Meditation is an ideal way to pray. Using God's word (Lectio Divina) allows me to hear, listen and reflect on what the Lord wants to say to me - to one of his disciples - just like He did two thousand years ago.
The best time to reflect is at the beginning of the day and for at least 15 to 30 minutes.
Prior to going to sleep, read the Mass readings for the next day and then, in the morning, reflect on the Meditation offered on this website.
I hope these daily meditations allow you to know, love and imitate the Lord in a more meaningful way.
God bless you!

Saturday, June 30, 2012

Mt 8:5-17 Surprise Yourself and The Lord

Mt 8:5-17  Surprise Yourself and The Lord
A centurion approached Jesus and appealed to him, saying, “Lord, my servant is lying at home paralyzed, suffering dreadfully.”  He said to him, “I will come and cure him.”  The centurion said in reply, “Lord, I am not worthy to have you enter under my roof; only say the words and my servant will be healed.”  When Jesus heard this, he was amazed and said to those following him, “Amen, I say to you, in no one in Israel have I found such faith.”
He handed it right to me.  What I was hoping for he placed in my hands.  He gave me his credit card.
While I was up in Michigan, working as the Executive Director at an independent Catholic school, I was placed in charge of raising money for our fledgling little school.  It needed students (like most schools) and it needed money (like all schools).  We needed to raise a ton of money.  Where to begin… Well, as a young priest, I decided the best way to raise money would be to get to know each family.  I began meeting one family after another.  Without knowing it, I had scheduled a dinner with a wonderful family.  I didn’t know what I was getting myself into.  As I drove up to their home, I realized for the very first time that this family had money.  The husband had been very successful in his business and he was not reluctant to show it off.  As we ate, I mentioned our school and how we struggle in paying our bills.  As soon as I finished, he pulled out his wallet and handed me his credit card.  I couldn’t believe it.  He said to me, “Is this what you need?  Go ahead and take it.  Use it as you need.”  I was shocked and I said the stupidest thing I have ever said in my life.  I said, “No, its okay.”
As I returned to the rectory, I recounted to an older priest what had happened.  He shook his head and told me flat out, “You should have taken it.”
But I think my “stupid” response surprised me as much as it surprised the husband and wife I ate with.  And I was right.  Instead of taking the money and running, he gave me back the reason for my priesthood; and I gave him back the reason for his faith.

That evening, I realized what it meant to be a priest.    I didn’t want to go back to my room and label this family “Rich” and another family “Poor”.  I didn’t want to think this family was “a leader” family while other families were not.  I didn’t want to visit people to see if they had money or with an agenda in mind.  I wanted to be a priest, like Jesus Christ, who spoke to people regardless of who they were:  rich, poor, Romans, Tax Collectors, Pharisees, sinners.  I didn’t want to start being wishy-washy; that is, telling people what they wanted to hear for fear of not getting what I wanted.  I wanted to tell everyone what they needed to hear, regardless of lost “opportunities”.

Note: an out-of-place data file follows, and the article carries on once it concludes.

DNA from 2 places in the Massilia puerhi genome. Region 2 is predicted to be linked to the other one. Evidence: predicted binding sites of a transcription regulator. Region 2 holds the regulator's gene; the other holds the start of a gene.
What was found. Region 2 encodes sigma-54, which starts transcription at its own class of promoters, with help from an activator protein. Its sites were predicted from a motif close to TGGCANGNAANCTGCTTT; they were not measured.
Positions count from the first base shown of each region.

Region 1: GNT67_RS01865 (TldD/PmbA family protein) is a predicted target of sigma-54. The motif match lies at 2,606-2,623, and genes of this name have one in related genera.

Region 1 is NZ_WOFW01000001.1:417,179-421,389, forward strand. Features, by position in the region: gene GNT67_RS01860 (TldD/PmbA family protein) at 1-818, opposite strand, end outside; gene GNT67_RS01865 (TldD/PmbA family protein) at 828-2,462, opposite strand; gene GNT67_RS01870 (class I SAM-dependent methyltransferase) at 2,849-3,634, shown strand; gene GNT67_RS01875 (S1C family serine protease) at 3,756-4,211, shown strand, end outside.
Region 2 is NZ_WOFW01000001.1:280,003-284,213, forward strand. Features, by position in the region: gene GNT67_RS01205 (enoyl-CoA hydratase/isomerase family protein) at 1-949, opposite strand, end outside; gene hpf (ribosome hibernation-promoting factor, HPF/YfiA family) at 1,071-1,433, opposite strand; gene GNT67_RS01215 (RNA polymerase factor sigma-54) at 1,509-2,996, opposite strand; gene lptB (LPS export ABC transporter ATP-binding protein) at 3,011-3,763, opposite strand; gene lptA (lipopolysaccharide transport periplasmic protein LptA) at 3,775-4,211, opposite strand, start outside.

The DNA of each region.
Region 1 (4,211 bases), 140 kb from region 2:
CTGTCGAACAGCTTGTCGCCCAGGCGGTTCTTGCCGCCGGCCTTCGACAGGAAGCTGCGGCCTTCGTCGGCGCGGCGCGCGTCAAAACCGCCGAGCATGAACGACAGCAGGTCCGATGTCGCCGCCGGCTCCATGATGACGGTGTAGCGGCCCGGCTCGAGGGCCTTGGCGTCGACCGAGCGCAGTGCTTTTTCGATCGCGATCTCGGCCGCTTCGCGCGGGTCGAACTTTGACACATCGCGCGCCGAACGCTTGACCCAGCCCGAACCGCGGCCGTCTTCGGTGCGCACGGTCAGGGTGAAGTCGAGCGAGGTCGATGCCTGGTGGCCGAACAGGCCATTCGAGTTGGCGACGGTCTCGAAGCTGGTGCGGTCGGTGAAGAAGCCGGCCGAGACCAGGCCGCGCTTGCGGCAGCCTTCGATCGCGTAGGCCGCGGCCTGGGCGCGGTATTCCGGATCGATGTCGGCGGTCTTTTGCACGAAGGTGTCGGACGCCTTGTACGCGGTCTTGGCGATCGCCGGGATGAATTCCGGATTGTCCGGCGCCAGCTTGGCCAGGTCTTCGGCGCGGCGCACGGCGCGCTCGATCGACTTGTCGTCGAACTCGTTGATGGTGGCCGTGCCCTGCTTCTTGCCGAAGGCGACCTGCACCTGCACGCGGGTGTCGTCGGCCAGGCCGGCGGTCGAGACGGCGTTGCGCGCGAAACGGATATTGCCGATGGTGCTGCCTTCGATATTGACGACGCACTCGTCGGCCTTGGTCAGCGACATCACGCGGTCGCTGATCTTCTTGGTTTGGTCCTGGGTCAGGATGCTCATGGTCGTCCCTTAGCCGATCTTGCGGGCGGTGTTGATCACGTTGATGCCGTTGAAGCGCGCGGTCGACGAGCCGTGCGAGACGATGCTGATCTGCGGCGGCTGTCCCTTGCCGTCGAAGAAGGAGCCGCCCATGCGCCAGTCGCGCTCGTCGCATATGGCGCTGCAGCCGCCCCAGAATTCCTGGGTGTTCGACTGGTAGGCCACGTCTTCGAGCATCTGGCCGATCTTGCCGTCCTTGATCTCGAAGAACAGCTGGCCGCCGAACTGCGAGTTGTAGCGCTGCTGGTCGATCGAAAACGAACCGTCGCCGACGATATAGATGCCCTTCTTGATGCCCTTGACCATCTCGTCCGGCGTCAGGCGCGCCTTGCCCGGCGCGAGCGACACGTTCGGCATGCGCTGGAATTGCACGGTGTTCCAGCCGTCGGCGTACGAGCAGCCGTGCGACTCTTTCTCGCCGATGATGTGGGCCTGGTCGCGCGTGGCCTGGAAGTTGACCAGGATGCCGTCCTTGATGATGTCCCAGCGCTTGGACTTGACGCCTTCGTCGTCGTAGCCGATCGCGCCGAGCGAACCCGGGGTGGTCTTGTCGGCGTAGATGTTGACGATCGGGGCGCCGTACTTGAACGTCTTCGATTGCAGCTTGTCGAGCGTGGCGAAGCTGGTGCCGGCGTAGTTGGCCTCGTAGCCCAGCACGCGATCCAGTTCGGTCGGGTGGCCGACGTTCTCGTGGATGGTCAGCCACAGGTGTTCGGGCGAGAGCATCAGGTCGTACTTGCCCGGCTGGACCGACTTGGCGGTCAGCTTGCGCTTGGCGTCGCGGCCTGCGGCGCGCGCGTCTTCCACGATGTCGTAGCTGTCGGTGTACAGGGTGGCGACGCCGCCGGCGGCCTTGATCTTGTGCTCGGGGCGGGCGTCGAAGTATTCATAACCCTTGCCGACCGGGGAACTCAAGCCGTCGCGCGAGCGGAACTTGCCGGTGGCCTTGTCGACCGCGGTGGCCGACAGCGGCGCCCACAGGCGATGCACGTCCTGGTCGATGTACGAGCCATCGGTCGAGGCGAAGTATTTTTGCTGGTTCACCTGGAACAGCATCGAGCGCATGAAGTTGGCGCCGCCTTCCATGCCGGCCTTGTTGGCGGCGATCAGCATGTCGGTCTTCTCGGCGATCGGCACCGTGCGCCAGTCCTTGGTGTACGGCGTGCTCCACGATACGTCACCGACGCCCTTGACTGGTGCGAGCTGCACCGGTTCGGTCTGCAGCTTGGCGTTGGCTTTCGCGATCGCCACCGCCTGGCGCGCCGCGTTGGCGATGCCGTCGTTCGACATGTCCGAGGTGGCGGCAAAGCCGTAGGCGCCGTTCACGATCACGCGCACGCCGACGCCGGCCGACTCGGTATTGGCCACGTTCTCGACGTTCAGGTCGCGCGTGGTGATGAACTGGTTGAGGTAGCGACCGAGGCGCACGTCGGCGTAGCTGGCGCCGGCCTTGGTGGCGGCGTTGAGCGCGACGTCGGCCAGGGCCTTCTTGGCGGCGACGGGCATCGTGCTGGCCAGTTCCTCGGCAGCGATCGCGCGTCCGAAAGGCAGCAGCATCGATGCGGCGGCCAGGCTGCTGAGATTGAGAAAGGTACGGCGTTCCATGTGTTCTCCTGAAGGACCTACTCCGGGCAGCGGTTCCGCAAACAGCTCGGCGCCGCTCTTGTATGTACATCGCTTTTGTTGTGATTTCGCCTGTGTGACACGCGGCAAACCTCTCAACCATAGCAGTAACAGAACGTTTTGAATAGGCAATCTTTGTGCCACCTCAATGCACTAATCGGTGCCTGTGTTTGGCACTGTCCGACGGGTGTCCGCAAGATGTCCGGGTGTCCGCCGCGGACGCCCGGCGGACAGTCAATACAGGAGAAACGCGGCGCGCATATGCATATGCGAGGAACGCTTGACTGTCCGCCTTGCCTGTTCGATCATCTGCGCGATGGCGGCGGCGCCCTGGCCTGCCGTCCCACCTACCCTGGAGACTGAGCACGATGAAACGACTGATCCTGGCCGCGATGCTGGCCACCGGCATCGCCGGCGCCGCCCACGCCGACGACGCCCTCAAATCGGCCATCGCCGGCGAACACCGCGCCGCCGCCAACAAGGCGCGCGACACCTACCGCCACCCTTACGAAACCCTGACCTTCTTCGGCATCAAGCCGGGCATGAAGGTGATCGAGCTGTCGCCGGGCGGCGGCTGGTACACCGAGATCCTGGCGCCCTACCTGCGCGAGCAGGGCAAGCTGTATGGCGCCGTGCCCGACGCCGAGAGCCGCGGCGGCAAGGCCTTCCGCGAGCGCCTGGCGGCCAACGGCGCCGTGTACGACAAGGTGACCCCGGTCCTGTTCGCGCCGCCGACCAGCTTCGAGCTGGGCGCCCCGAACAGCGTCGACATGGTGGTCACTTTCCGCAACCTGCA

That evening, and without knowing it, I started a relationship, a friendship, with a man and his family that was based on faith and trust, and not on wealth, influence, position or power. 
A few years later, this man who had everything, lost just about everything...but not his faith.  As for the school, it was saved by other very generous donors of whom I had nothing to do with.  I’m so happy!    
Unfortunately, so many of us seek friendships to serve selfish purposes.
Do you try to get to know someone because you seek something from them?  Do you operate with an agenda in your relationships?  Are you trying to convert someone?  If so, then surprise that person just like the centurion surprised the Lord.  Put the agenda down and put that person in its place!  Let them be your agenda!  Let them be to you what you are to the Lord:  a soul.  Let them know they have a friend.  Do not attach any strings to it.
The Roman soldier surprised the Lord by asking him for a favor.   And the Lord surprised the Roman soldier (as well as the crowd and his disciples) when he began to listen to him, speak to him, and accept his request to heal his slave.  But the centurion's greatest surprise occurred when the Lord said to him, “I will come and cure him.”  
What?  You will come into my house?  You would do that for me?  To enter into the house of a pagan, would have meant to be labeled ‘unclean’.   The centurion could not believe it!  He had everything he could have asked for and wanted in his hands.  With that, the centurion surprised himself and the Lord when he said, “You don’t have to come to my house.  Just say it and I know it will happen.” 
Some things are more important than others.  Some things are not that important. 
This young soldier came to the Lord in good faith; actually in better faith than anyone else.  And the Lord responded in good faith; actually in better faith than anyone else.  When the Lord spoke to someone, he spoke to them as a human being; a soul.  Christ saw through the façade of façades, agendas, political and social status.  He saw through the sinner as well.  He went straight to the heart of the matter.  In everyone he came in contact with, he saw an opportunity to show the Father’s unconditional love; the most important thing of all.
Where to begin…
Begin with Christ.  Begin with faith.  Do everything out of faith.  Allow the Lord to be the one who carries the burden of providence.  Allow the Lord to be the one who directs your heart and mind. 


  1. Put the agenda down and put that person in its place!  Let them be your agenda!  Let them be to you what you are to the Lord:  a soul.  Let them know they have a friend.

    Oh boy, I needed to hear these words today! My soul has been suffering tremendously this past year as a very close friend of mine came to me a year ago in distress about the soul of her non-Catholic husband. The stipulations he put down regarding going to Mass with her and their children were bringing her down. Her kids enjoyed visiting the neighborhood non-denominational church with their friends so my advice was to take her husband to visit this church and see how he would react. Well, he loved it, and they've not been back to the Catholic church since, and I feel totally responsible for her leaving Jesus behind on the altar. She told me that having communion at this Bible church felt the same as receiving the Eucharist. I am shocked and distraught! I've been quietly ministering to a few of my "former Catholic" friends, shepherding them home by my love for our faith, and because of me, my dearest friend leaves the faith? :' ( Sadness fills my heart.